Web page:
Mining is currently Mexico's fourth-largest industry, behind electronics, automobiles and energy. Most of Mexico's mining activities occur in four states: Sonora, Chihuahua, Durango and Zacatecas. Of the total copper output, 73 percent is produced in Sonora; 72 percent of silver is produced in Chihuahua, Durango and Zacatecas; and 68 percent of gold is produced in Sonora, Chihuahua and Zacatecas. These mining areas, particularly in the western Sierra Madre Mountains of Chihuahua and Durango, are located in regions that rank among Mexico's most violent and most socially and economically disadvantaged.
In 2012, mining generated $20 billion in revenues, more than 70 percent derived from gold, silver and copper production. Production of these three minerals was almost entirely exported in 2012, generating more than $13 billion in trade revenue. The industry employs roughly 330,000 people directly and 1.5 million indirectly at wages that, on average, are considerably higher than the average compensation of workers in other industries. While this is small in terms of the total 50 million-strong Mexican labor force, it is concentrated in poor areas with little alternative economic potential.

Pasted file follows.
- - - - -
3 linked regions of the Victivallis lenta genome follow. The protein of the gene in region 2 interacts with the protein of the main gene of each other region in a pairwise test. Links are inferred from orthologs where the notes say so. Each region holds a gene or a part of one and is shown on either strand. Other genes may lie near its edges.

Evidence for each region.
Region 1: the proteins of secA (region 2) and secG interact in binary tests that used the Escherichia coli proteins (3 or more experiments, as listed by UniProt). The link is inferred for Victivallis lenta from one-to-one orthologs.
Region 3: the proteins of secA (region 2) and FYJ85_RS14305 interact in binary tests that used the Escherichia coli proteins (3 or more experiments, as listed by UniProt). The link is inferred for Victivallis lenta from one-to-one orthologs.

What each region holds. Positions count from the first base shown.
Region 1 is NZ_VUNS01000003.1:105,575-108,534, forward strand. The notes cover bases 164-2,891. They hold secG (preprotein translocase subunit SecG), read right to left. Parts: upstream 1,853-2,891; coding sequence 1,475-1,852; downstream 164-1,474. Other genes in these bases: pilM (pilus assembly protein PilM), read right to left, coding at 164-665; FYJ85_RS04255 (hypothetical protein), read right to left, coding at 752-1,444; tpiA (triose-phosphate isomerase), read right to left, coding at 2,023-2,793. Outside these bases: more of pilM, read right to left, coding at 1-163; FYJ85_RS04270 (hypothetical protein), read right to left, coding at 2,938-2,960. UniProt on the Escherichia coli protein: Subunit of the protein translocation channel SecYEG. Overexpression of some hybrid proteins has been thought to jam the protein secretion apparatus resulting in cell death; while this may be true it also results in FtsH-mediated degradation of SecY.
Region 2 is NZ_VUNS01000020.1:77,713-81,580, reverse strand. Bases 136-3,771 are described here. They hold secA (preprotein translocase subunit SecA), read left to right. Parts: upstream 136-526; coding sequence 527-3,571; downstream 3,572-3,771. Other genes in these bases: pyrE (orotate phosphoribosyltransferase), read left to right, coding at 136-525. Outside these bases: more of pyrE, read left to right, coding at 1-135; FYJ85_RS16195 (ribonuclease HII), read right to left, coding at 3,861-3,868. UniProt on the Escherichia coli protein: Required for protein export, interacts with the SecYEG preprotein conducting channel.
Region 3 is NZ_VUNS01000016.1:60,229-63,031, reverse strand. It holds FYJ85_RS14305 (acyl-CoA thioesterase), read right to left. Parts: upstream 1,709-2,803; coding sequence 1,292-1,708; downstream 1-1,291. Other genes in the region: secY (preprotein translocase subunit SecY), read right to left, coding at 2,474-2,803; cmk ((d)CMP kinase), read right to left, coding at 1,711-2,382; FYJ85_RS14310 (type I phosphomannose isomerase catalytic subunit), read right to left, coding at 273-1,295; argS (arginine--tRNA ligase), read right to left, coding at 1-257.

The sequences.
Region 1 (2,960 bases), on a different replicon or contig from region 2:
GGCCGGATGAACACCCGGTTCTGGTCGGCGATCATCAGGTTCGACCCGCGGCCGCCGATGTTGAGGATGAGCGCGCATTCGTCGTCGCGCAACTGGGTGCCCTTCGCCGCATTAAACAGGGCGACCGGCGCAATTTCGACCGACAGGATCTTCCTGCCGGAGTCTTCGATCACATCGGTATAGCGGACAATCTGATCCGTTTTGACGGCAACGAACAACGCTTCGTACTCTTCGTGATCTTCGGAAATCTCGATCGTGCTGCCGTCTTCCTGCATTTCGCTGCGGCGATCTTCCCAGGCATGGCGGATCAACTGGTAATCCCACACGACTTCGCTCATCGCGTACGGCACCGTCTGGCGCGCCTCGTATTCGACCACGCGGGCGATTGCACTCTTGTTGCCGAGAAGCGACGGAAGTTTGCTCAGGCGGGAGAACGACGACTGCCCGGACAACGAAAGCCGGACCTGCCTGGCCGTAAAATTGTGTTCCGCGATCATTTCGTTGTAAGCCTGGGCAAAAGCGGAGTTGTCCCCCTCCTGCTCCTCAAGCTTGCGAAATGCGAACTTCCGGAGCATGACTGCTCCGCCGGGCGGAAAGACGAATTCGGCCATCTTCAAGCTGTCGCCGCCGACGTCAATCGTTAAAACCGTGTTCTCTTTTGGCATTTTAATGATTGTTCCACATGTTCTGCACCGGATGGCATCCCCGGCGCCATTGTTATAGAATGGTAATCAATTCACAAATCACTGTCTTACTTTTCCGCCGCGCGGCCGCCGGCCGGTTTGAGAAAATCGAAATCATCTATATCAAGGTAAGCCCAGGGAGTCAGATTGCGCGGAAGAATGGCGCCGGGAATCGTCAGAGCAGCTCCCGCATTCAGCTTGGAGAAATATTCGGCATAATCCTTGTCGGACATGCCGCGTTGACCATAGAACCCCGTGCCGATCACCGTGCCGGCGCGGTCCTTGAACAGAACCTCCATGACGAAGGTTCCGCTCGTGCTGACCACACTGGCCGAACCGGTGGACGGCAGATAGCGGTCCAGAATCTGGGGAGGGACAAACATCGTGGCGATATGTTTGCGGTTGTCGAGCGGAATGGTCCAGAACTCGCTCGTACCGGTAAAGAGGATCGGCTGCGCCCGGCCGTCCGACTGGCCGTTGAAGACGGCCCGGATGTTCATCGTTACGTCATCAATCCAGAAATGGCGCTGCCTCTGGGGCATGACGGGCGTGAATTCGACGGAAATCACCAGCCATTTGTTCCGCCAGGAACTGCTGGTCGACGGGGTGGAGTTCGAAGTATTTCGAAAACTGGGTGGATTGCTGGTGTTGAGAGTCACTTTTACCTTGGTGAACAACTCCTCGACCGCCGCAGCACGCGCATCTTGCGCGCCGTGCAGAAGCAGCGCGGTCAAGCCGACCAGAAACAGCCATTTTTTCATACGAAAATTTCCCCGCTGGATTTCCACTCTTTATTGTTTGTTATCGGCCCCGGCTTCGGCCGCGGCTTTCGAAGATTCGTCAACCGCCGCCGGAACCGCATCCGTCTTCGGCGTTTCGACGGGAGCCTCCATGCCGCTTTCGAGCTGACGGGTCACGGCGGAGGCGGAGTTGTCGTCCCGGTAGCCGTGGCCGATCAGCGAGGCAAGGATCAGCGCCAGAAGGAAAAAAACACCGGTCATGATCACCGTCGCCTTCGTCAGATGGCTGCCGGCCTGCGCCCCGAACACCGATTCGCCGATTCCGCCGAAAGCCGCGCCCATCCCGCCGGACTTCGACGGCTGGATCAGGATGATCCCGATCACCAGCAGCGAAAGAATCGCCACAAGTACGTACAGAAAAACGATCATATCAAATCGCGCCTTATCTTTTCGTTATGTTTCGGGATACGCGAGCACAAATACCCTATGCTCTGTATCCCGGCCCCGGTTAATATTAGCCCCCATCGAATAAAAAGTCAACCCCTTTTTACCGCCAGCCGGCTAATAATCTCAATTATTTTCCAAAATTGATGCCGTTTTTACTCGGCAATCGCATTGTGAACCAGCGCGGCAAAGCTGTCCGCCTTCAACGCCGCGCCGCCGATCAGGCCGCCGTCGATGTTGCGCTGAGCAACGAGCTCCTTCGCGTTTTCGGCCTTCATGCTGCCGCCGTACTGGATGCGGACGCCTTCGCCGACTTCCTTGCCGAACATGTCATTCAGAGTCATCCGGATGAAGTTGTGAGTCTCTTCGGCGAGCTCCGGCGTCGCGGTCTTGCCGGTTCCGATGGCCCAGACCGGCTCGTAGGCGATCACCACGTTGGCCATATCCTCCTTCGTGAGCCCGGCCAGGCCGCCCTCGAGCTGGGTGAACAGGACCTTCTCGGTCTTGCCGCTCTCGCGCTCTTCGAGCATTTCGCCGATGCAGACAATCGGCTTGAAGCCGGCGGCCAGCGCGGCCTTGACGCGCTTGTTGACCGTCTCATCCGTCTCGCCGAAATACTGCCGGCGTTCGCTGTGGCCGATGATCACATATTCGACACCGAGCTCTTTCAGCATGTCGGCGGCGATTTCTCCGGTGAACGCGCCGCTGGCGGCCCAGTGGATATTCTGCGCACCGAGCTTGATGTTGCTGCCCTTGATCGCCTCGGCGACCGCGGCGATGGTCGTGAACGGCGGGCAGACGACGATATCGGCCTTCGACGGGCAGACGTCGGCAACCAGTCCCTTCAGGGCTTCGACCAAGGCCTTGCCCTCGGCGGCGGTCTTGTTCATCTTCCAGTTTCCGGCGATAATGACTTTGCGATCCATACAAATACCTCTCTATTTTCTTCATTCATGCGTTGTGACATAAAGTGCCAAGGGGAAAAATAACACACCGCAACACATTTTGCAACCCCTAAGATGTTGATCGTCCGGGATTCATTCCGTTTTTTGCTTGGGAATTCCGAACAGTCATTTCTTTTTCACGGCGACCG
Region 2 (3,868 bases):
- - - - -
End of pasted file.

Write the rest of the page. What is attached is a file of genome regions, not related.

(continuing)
Because of Mexico's free trade agreements with the world's two largest economic zones — North America and Europe — machinery and capital can enter and minerals can exit the country largely tax and tariff free. Technically, the Mexican government has direct ownership over mineral deposits, but exploration and exploitation are permitted if the Ministry of Economy grants a concession. Unlike the energy sector, in which it is forbidden to book reserves or enter into production-sharing agreements, the mining sector is fully open to foreign investment and ownership.